Which is why I checked out several of them from the library: Christina Lauren’s Beautiful Bastard, Sylvain Reynard’s Gabriel’s Inferno, and I shelled out money for Shay Savage’s Transcendence.. I’m curious if I’ll find any of these works derivative or transformative. (I’m particularly excited about the Reynard piece because he’s a man and I’ve been promised actual Dante and fewer marriage contracts. Also, the Savage is about a cave man who can’t speak and the time traveler who loves him. Sounds delicious.)

Jamison’s book has made me think a bit more on my position about fanfic with the serial numbers filed off. It’s not quite as easy as changing some names to make a buck, and it’s not as if alternative universe fanfic didn’t exist before Twilight. (Hello, Uber Xena… which provided a struggling bisexual wee Shannon with her first taste of healthy and sexy lesbian relationships.) So I can’t entirely say it’s always wrong. I can be dismayed that 50 Shades entered the cultural zeitgeist instead of something I find less problematic, but, I mean, Twilight didn’t give me well-rounded characters. Maybe these ficcers turned pro writers can at least improve on that score.

I don’t know how this will go. Or even if I’ll end up reading any of these books. But I’m kind of excited to see what happens.

#YesAllWomen Quiet moments of creepiness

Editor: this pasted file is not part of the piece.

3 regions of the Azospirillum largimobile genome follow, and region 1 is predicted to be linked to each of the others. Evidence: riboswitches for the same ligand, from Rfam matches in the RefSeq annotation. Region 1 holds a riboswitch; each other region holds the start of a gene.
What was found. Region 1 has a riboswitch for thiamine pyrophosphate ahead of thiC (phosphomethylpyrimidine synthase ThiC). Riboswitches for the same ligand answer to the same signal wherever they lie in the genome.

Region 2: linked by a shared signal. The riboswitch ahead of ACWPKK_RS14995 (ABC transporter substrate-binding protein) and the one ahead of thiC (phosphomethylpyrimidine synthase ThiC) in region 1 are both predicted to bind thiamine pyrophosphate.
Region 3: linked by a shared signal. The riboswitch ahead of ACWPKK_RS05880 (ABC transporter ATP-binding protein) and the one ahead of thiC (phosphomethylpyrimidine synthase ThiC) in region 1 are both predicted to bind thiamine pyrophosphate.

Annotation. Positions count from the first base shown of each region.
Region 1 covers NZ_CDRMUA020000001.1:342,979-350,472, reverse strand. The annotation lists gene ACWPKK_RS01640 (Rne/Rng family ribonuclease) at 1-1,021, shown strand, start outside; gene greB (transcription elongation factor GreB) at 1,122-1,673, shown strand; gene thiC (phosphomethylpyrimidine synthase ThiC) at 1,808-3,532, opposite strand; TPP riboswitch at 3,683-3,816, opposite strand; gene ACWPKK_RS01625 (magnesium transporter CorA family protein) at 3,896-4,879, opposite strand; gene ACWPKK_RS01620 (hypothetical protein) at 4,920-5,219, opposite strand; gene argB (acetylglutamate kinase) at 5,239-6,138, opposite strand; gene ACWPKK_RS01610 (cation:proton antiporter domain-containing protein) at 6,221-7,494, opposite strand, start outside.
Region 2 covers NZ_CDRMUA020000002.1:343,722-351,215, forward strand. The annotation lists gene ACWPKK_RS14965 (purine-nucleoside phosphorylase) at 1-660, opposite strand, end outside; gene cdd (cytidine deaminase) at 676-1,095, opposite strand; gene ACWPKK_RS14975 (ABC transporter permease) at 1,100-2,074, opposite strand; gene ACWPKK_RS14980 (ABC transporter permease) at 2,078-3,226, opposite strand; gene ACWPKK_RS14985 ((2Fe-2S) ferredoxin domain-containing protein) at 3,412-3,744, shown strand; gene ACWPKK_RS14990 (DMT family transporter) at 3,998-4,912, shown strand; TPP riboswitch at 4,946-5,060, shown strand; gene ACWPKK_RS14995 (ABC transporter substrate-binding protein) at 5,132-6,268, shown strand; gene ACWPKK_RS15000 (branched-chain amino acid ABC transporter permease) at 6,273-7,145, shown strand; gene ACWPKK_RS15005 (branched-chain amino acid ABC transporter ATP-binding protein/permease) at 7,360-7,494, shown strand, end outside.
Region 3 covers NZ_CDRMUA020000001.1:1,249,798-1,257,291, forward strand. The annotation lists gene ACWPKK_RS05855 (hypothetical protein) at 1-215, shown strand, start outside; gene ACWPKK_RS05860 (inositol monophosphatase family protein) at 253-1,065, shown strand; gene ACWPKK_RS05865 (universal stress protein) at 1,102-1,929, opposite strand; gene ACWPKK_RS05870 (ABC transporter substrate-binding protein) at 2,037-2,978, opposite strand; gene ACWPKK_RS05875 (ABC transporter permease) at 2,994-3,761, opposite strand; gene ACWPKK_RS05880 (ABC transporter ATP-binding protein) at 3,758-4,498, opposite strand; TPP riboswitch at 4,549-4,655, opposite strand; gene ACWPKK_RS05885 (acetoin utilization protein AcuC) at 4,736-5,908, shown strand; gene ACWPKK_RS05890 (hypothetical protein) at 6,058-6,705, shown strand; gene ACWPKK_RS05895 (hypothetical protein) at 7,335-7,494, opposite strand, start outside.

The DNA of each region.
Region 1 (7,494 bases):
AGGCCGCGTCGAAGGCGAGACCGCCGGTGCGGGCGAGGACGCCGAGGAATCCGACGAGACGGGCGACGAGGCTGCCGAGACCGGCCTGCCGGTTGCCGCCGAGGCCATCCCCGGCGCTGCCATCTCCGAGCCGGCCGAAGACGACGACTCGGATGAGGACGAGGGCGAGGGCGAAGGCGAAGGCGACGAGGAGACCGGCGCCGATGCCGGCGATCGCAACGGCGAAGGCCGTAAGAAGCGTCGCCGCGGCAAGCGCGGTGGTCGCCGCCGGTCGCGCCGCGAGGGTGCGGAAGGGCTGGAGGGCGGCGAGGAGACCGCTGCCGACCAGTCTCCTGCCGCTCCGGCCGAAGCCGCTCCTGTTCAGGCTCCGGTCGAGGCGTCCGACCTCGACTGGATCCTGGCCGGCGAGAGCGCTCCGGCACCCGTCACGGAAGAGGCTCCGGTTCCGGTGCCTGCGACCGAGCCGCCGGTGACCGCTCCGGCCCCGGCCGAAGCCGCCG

Published May 25, 2014 by Shannon

The #yesallwomen hashtag on Twitter is necessary and compelling reading. If you missed it, or haven’t seen much about it, there’s a good explanation of it here. Go read that. I’ll be here when you get back.
So now that we have that out of the way, it’s story time. Because I can’t write about these things in 140 characters, and it’s a topic I’ve needed to bring up for a while.

Story 1: I was nine years old, and seemingly overnight, my body grew in ways I didn’t understand. I had to wear bras, which were the height of uncomfortable fashions, and still are, though decades later I’ve come to realize there is no better alternative. During that summer, I ended up taking summer school classes with another girl about my age. For whatever reason, my TVI (Teacher of the Visually Impaired) had the lessons at this girl’s home. The girl had two siblings close to our age, and I had to play with them when my teacher was working with the other girl. I don’t remember what we played, but I sure as hell remember them groping my breasts–those strange things I wasn’t so comfortable with myself. I did tell my teacher, and it did stop, but I had to go through junior high and high school with them. One of those boys was on our football team. The other was in the orchestra. Basically, they did pretty well for themselves, all things considered. At any point, did I ever get an apology from them? No, I did not.